NZ Bear, you are hurting us. With your Ecosystem, you count links on the front page, which give precedence to blogroll links over links embedded within writings, and then classify people in a system equating mammals and amoeba. Your site serves as nothing more than a way for higher ranked people to feel good about themselves, and lower ranked to feel discouraged. There is no discovery inherent in your system — no way of encouraging new voices to be heard. So NZ, you are, also, hurting us.

In fact, to every weblogger who has a blogroll: you are hurting all of us.

Rarely do people discover new webloggers through blogrolls; most discovery comes when you reference another weblogger in your writings. But blogrolls are a way of persisting links to sites, forming a barrier to new voices who may write wonderful things — but how they possibly be heard through the static, which is the inflexible, immutable, blogroll?

So for all of you who have a blogroll, you are also hurting us.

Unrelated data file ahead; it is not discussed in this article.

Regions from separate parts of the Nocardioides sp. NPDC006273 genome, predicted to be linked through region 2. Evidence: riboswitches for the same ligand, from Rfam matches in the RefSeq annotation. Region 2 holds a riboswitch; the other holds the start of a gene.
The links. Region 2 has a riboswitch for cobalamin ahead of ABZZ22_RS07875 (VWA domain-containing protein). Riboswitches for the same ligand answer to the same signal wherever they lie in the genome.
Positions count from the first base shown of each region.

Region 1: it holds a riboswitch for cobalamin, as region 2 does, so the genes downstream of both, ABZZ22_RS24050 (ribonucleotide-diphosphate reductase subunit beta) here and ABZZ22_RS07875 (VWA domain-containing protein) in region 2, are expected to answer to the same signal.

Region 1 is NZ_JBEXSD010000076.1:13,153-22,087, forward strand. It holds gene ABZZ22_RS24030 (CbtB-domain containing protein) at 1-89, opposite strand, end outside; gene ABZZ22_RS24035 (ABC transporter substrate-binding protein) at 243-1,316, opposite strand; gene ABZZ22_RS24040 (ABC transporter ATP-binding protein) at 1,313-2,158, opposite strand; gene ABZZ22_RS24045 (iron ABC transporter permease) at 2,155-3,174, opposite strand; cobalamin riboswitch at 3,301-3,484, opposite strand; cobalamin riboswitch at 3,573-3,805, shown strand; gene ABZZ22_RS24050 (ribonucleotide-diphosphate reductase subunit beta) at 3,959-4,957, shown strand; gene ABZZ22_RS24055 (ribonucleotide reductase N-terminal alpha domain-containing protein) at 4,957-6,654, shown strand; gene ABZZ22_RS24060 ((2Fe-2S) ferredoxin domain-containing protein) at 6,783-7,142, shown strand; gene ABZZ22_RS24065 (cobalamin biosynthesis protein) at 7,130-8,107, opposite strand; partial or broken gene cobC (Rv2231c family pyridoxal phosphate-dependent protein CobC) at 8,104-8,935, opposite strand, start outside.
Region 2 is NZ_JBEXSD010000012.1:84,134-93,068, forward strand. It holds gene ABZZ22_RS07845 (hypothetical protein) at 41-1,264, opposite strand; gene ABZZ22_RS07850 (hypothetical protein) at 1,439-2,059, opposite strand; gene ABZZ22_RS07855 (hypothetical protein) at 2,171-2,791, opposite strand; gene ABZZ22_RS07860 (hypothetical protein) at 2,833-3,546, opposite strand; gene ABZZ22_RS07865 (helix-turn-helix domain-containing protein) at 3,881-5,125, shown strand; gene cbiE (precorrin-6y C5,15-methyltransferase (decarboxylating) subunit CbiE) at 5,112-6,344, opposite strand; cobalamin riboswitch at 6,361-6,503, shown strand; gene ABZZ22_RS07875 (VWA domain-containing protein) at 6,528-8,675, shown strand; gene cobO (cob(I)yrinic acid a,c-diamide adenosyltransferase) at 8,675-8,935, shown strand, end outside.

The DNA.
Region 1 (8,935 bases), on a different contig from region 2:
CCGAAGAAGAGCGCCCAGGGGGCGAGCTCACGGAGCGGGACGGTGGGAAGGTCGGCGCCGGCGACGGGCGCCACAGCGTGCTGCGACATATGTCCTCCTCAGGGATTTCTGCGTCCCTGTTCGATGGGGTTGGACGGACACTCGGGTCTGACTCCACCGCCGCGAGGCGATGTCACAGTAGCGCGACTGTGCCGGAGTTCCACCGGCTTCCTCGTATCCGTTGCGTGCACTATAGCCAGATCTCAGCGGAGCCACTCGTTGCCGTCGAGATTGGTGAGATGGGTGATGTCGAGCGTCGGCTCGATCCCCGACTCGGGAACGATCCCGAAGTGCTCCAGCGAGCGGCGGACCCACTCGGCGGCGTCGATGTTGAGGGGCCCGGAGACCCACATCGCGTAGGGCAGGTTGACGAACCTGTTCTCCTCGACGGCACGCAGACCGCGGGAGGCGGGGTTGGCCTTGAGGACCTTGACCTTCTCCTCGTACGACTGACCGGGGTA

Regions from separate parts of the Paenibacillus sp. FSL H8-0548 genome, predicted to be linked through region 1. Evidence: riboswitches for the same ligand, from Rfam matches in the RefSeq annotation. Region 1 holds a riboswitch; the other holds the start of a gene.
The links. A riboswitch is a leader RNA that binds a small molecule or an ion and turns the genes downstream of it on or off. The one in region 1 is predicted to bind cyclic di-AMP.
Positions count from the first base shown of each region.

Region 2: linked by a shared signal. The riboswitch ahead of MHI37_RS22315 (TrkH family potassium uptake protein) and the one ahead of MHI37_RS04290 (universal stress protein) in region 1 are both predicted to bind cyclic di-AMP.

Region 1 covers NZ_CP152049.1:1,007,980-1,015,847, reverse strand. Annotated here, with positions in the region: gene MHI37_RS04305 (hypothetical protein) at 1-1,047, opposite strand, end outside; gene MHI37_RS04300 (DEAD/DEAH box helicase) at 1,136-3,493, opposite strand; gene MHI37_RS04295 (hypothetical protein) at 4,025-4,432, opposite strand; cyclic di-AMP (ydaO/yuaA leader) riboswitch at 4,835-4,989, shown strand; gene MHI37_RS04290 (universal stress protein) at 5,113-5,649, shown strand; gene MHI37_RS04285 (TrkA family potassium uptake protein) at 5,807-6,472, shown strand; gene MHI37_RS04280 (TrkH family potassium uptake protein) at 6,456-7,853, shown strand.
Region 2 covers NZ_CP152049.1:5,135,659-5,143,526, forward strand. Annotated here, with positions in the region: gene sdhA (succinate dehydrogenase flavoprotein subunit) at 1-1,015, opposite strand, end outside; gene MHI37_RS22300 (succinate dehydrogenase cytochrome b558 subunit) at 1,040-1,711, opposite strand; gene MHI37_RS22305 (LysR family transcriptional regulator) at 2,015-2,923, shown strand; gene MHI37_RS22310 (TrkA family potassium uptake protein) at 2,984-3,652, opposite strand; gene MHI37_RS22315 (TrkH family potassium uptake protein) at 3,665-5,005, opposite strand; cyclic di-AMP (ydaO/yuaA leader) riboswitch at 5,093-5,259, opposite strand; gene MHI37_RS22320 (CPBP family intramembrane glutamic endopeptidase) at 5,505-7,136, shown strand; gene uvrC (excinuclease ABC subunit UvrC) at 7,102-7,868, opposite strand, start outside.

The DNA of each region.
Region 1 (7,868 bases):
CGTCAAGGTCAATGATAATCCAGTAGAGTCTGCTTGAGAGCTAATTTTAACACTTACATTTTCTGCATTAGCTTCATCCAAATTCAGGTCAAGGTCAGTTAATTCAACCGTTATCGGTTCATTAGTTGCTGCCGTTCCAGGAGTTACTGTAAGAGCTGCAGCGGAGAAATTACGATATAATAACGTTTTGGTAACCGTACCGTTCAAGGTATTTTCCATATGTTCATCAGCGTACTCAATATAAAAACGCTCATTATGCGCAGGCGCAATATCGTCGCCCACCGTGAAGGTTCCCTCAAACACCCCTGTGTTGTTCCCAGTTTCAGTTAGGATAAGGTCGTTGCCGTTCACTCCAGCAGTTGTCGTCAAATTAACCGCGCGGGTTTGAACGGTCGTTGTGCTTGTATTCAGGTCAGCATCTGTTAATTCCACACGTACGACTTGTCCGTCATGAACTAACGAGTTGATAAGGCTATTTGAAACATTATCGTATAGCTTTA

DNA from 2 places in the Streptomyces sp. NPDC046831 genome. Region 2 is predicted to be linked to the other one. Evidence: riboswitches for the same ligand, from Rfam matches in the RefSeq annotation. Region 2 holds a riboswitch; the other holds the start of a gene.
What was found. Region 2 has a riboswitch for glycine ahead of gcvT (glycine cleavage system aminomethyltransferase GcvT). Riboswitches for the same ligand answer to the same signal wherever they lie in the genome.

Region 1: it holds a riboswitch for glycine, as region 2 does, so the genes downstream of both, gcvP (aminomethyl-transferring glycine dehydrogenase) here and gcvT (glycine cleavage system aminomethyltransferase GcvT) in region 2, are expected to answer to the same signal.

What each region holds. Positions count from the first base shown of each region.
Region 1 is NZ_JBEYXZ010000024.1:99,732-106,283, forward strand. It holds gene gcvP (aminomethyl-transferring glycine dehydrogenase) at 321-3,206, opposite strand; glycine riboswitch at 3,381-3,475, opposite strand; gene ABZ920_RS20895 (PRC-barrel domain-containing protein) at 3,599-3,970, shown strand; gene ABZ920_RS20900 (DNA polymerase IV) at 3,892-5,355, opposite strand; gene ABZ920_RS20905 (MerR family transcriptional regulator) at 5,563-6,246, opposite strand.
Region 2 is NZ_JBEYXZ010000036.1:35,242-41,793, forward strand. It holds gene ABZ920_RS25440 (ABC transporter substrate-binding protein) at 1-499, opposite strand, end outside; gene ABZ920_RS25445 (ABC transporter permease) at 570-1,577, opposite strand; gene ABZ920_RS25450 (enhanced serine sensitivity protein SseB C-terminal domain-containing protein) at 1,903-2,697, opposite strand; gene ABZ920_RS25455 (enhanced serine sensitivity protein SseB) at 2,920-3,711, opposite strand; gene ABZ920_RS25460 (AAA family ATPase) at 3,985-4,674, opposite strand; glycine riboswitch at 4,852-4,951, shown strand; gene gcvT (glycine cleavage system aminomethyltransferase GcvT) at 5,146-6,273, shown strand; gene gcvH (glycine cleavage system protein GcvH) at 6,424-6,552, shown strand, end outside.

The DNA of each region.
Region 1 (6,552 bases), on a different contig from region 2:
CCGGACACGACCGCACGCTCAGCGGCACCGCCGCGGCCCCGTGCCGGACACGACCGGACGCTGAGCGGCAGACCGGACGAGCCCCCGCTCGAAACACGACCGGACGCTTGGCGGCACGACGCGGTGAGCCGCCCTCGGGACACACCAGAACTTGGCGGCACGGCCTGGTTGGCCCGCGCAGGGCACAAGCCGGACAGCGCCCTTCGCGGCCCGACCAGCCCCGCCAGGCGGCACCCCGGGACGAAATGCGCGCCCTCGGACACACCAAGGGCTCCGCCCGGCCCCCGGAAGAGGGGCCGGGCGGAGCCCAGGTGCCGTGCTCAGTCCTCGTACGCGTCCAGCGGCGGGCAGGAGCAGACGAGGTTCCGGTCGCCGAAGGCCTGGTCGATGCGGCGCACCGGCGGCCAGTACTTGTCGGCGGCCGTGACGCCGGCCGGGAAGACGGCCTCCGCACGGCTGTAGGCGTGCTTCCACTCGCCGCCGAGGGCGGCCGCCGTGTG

If I had a wish right now, I would wish one thing: that we remove all of our blogrolls and take down the EcoSystem and the Technorati 100 and all of the other ‘popularity’ lists. That whatever links exist, are honest ones based on what has been written, posted, published, not some static membership in a list that is, all too often, stale and out of date, and used as a weapon or a plea.

I would suggest the same for your syndication lists, too–when did you last update it to reflect those sites you really read? I would be content,though, if centralized aggregators such as Bloglines stopped publishing the number of subscriptions for each feed. After all, what true value is this information?

Then we would all start fresh. It would be a new start, and the emphasis would be less on who we know and who we are, then what is being said.

And now, I return to topics of greater cheer: travel and photography and technology, and following my yearly ritual of tweaking the folks at ETech.


Jonathon Delacour heard the call for a sidebar sticker, and has come through in admirable fashion.

Gents, this is for you: